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The conservative grifters who said that they would be presenting to the press on Thursday a woman making sexual misconduct allegations against special counsel Robert Mueller are now reversing those plans, while backtracking on key details about how their apparent smear campaign came to be.

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Salacious and unfounded accusations that special counsel Robert Mueller engaged in sexual misconduct were even a bridge too far for the far-right conspiracy website Gateway Pundit, which had posted “exclusive documents” Tuesday alleging a 2010 rape, only to take them down a few hours later as scrutiny of the other conservative activists hyping the allegations grew.

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Voting rights groups have had a spree of wins in cases brought in the lead-up to next week’s election; but their opponents are also intent on reversing those rulings, by appealing them to higher courts.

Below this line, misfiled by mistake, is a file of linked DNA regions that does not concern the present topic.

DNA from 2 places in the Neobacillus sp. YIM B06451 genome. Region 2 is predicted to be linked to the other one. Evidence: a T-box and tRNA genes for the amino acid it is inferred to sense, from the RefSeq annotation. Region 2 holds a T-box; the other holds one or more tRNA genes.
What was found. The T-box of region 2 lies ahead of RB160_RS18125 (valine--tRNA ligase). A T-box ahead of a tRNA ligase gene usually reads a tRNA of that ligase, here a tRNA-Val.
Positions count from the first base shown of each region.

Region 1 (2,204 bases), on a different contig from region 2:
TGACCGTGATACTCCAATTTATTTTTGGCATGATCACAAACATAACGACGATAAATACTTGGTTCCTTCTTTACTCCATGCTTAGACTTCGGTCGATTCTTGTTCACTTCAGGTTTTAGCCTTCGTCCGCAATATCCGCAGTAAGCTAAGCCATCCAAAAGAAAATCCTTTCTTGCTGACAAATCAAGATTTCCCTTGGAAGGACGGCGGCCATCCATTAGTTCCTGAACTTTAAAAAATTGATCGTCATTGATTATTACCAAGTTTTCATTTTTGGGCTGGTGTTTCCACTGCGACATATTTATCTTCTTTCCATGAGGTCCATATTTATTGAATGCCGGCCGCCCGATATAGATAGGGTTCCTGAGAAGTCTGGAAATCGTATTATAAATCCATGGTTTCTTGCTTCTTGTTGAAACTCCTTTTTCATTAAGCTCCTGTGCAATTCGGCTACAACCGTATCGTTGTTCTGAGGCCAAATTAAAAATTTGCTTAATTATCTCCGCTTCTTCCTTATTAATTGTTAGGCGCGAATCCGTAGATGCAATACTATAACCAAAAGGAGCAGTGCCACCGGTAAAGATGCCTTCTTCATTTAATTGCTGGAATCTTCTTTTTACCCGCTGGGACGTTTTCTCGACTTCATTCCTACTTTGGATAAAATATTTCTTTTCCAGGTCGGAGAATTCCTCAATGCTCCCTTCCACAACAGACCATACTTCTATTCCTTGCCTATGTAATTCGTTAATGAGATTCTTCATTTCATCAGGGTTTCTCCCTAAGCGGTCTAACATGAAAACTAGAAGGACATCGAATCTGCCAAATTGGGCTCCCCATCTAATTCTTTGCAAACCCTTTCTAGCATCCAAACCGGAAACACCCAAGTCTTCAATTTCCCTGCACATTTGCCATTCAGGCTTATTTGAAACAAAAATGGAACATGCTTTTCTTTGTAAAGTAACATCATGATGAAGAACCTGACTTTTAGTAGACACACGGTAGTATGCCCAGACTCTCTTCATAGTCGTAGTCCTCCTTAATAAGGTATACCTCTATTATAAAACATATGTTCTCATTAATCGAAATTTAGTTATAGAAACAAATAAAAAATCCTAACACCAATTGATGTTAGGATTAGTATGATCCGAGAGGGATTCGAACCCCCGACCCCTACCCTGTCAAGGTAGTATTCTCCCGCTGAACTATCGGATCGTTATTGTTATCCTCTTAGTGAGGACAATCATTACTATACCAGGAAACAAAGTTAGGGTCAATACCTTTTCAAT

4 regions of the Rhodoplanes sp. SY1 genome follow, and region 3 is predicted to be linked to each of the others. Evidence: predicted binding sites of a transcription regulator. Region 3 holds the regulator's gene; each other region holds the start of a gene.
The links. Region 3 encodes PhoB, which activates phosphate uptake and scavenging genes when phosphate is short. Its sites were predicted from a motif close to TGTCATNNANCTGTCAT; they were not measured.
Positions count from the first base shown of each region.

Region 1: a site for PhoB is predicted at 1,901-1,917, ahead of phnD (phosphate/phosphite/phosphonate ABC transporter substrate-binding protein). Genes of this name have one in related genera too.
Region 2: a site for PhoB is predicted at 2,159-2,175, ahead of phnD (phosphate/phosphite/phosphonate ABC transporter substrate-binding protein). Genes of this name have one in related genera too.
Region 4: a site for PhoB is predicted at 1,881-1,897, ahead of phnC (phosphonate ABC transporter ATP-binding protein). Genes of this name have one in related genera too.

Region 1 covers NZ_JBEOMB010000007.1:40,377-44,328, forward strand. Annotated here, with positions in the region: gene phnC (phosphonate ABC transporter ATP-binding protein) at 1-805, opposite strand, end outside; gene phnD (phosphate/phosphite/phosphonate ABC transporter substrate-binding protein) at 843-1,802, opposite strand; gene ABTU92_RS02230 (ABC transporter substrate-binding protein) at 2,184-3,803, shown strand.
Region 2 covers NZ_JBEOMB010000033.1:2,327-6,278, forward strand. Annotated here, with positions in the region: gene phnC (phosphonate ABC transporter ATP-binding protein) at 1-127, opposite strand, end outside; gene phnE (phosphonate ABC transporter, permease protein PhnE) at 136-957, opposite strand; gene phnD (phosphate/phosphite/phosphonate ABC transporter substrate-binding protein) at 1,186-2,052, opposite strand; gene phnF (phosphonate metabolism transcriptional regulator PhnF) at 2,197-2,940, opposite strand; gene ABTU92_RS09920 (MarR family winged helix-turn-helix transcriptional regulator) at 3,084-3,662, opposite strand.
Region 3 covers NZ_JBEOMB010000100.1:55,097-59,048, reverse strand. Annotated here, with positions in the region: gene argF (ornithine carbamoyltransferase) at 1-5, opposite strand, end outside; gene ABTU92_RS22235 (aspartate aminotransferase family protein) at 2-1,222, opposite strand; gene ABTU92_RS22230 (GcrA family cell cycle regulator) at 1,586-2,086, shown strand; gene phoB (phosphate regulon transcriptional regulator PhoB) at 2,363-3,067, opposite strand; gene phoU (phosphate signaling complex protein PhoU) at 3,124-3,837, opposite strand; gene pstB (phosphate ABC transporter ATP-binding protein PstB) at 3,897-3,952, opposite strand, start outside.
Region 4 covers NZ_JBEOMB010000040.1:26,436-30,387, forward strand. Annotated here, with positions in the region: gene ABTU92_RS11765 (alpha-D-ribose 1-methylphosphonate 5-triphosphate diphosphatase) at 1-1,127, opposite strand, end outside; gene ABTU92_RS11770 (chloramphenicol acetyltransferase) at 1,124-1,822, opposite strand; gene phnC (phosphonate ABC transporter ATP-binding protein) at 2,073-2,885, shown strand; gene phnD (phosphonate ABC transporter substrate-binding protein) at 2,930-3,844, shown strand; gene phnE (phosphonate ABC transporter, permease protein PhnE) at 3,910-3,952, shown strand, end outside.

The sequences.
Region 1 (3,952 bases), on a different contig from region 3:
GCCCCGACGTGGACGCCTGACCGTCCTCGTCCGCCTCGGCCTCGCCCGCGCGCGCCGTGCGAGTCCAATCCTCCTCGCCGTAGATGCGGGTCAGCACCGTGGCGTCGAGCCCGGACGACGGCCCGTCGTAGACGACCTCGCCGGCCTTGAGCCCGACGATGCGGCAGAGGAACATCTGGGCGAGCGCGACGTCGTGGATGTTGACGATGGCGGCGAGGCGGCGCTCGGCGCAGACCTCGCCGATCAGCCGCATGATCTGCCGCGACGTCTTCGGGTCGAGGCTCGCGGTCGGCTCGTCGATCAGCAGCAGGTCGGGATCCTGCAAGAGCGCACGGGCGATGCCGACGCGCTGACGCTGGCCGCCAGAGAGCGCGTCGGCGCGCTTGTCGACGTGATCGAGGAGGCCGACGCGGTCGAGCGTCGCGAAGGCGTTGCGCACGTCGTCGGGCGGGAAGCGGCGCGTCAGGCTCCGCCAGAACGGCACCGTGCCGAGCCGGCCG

The ACLU and the other civil rights groups secured an order from a federal judge ending Georgia election officials’ practice of rejecting absentee ballots and ballot applications for alleged signature mismatch. Secretary of State Brian Kemp (R), who’s also running for governor, has indicated that he will appeal that order.

Kemp is also facing a lawsuit challenging the state’s “exact match” law, which has frozen tens of thousands of voter registrations because of minor discrepancies between the forms and the state’s records on the voters. A hearing in that case is scheduled Monday, but it’s worth noting that those with pending registrations will be able to vote if they show up at their polling place and present the required voter ID.